Hot Air Ballooning is available throughout the year as the Cairns region has excellent weather for ballooning. Experience the fun & unique sensation of being in a hot air balloon flying gently high above the Atherton Tablelands. Visitors are picked up early from their accommodation and taken inland to Mareeba where the balloon flight takes off at dawn. After the flight visitors are returned to their hotel or connected with a Great Barrier Reef tour. Hot Air Includes a delicious hot breakfast, champagne & transfers [AU$185]

Crocodile Farms are always a popular tourist attraction and there are several close to Cairns. Hartley's Creek Crocodile Farm is located about half way along the James Cook Highway (the scenic coastal road stretching between Cairns and Port Douglas) and is a working crocodile farm that produces skins and meat for export. It is also one of Australia's longest running and most successful crocodile shows with feeding displays of big saltwater crocodiles. It's an educational experience for visitors to learn about these ancient reptiles. In addition to crocodiles the farm displays Koalas, Kangaroos, Cassowaries, Dingoes, Snakes and other reptiles native to Australia. It takes 35 minutes to reach the farm from Cairns and 20 minutes from Port Douglas.

Duyfken is a full scale replica of the 16th century sailing ship Duyfken that was the first recorded European ship to visit Australia. In 1606, the small Dutch ship Duyfken sailed from Indonesia to discover northern Australia. The replica is berthed at Marlin Wharf, Cairns. Duyfken is open to the public as a floating museum. See what life was like on a 16th century sailing ship and learn about Australia's earliest maritime history. [Open daily 9am to 5pm, Adults AU$5, Child AU$3, Family AU$1, Sail Aboard Duyfken Adults $75 Child $40]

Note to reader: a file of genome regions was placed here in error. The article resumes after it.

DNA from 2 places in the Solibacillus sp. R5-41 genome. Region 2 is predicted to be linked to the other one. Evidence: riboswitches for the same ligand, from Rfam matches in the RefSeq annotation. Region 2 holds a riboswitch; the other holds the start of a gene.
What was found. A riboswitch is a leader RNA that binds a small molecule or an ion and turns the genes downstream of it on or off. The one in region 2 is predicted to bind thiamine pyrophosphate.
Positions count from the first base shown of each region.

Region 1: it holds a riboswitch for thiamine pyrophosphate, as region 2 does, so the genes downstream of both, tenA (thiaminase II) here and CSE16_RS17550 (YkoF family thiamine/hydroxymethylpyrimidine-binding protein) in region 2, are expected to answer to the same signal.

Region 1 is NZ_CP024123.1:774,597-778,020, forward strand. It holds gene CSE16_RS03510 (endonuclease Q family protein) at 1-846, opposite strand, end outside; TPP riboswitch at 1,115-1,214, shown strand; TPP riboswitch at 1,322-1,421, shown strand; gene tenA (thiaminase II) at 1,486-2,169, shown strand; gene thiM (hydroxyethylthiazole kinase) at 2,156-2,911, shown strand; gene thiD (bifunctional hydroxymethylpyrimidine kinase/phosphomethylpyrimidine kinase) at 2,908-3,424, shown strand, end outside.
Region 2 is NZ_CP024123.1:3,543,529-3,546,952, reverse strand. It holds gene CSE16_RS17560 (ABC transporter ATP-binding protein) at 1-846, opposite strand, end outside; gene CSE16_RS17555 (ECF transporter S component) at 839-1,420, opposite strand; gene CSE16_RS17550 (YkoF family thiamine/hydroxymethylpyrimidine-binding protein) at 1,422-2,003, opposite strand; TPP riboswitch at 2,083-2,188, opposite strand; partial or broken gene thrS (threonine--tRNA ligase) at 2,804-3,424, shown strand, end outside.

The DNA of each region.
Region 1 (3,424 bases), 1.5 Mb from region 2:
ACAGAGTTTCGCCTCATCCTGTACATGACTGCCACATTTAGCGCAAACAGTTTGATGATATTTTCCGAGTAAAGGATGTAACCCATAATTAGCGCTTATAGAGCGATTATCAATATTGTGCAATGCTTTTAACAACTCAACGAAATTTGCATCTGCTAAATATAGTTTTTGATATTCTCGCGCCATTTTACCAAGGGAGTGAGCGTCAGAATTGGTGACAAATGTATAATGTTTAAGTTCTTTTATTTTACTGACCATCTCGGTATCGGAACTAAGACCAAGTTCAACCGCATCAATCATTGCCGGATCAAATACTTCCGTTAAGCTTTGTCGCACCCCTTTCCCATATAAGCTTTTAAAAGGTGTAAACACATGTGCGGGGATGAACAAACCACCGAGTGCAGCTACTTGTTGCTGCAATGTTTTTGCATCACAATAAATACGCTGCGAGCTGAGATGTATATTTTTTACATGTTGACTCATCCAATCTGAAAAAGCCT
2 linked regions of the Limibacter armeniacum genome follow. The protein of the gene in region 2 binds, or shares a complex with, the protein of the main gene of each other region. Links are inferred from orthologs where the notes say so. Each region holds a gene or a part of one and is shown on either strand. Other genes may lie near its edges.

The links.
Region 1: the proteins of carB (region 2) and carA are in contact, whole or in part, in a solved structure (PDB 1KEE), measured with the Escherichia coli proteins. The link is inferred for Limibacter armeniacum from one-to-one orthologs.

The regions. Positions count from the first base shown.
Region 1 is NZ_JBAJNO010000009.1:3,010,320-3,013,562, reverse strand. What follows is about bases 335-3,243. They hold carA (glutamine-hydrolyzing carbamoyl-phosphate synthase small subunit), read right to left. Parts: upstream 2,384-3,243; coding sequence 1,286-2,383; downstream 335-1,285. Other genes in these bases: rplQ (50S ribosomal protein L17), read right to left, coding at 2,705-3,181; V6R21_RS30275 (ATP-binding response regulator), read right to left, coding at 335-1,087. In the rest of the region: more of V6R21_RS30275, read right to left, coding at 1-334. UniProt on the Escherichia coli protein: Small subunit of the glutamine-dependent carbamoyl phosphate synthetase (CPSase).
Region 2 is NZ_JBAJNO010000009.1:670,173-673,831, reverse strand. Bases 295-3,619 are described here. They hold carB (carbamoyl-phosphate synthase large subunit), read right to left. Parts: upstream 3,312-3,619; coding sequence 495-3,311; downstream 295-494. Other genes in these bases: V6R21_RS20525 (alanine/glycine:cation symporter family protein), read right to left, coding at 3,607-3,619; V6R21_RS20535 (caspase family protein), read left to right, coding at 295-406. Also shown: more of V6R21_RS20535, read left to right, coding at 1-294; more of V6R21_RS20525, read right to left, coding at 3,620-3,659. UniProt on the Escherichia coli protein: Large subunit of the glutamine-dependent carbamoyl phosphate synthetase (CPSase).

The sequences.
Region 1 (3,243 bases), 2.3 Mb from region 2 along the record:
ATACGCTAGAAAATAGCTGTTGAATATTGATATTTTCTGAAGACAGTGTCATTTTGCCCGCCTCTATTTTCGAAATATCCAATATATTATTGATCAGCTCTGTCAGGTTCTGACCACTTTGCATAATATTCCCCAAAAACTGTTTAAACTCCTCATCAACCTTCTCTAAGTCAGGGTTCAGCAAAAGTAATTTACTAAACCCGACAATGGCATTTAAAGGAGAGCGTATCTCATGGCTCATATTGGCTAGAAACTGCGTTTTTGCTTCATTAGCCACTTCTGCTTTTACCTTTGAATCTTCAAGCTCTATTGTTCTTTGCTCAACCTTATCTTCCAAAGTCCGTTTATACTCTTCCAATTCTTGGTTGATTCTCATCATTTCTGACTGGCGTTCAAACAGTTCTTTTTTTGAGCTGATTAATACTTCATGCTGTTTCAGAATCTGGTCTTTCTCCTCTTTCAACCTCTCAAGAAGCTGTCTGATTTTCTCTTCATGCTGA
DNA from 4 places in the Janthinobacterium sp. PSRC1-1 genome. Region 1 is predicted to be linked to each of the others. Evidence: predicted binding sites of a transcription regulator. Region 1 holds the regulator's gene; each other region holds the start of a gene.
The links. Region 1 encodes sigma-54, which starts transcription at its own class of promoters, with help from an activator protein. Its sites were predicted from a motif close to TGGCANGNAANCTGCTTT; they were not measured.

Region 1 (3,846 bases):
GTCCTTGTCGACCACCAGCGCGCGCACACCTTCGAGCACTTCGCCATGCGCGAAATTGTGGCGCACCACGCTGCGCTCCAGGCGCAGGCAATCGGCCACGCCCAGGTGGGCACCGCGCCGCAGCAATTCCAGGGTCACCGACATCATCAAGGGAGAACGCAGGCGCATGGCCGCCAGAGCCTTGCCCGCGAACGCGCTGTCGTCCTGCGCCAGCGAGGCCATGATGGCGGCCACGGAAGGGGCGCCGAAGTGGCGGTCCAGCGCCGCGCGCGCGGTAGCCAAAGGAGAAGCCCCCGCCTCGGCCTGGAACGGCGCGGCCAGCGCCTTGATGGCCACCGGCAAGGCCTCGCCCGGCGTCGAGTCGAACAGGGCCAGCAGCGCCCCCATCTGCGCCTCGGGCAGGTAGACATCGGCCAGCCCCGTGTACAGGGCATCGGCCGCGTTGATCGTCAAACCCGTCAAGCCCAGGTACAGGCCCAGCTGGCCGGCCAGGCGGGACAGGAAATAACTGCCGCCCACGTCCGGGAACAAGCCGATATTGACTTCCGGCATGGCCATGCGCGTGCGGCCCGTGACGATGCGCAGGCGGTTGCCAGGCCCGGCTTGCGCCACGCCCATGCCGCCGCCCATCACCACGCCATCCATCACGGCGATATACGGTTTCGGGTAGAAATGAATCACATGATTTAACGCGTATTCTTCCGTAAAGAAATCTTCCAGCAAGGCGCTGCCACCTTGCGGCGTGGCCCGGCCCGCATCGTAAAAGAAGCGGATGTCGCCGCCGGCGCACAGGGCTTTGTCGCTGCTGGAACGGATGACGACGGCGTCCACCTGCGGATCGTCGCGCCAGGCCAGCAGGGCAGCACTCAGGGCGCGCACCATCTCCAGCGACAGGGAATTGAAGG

Kuranda is a market town is the mountain range behind Cairns and makes a great day trip. During the Second World War the entire region was a war zone and Kuranda was one of the busiest stations handling freight for the many American troops that were stationed on the Atherton Tablelands. Kuranda can be accessed by road or take the famous Kuranda Scenic Railway and/or Skyrail Rainforest Cableway from Cairns.

Kuranda Scenic Railway is a world famous railway experience, operated by Queensland Rail, from Cairns railway station through the majestic Barron Gorge to Kuranda. Construction of the Railway, during the 1880s, was an engineering feat of tremendous magnitude. [One-way adult AU$40, child AU$20]

Skyrail Rainforest Cableway is a 7.5km, 90 minute cableway gondola ride taking you on an amazing experience over Australias World Heritage listed Tropical Rainforest canopy and deep into the forest. Relax and enjoy the stunning rainforest scenery, panoramic views of the Cairns tropical region and the glittering waters of the Coral Sea. Alight at Skyrails two rainforest mid-stations, Red Peak and Barron Falls, where youll explore this amazing environment from the forest floor on boardwalks, scenic look-outs and in the state-of-the-art Rainforest Interpretation Centre. [open daily except for Christmas Day, One-way adult AU$40, child AU$20]

Hiking - Cairns is surrounded by rainforest clad mountains, and there are nearly 200 walking tracks in this World Heritage Area.

Fishing Cairns Travel in Cairns is extremely popular with visitors. The region is famous for deep sea fishing especially black marlin. Many tour operators are available to take visitors to the reef for fishing.

Diving and snorkeling There are many dive operators in Cairns running day and live aboard scuba diving trips to the Great Barrier Reef Marine Park.

Beaches There is no beach in central Cairns. An artificial lagoon-style pool is located on the promenade near the marina and is very popular throughout the year with tourists and locals. Beautiful beaches with warm, clear water are located in the northern beach suburbs of Palm Cove, Trinity Beach and Yorkey's Knob about 10km north of the city and on nearby Green Island and Fitzroy Island. Local beaches should be avoided during "stinger season" (stinging jellyfish) between October and May. There are no jellyfish out on the Barrier Reef. Sun protection is important as the UV exposure risk can be extreme especially in summer.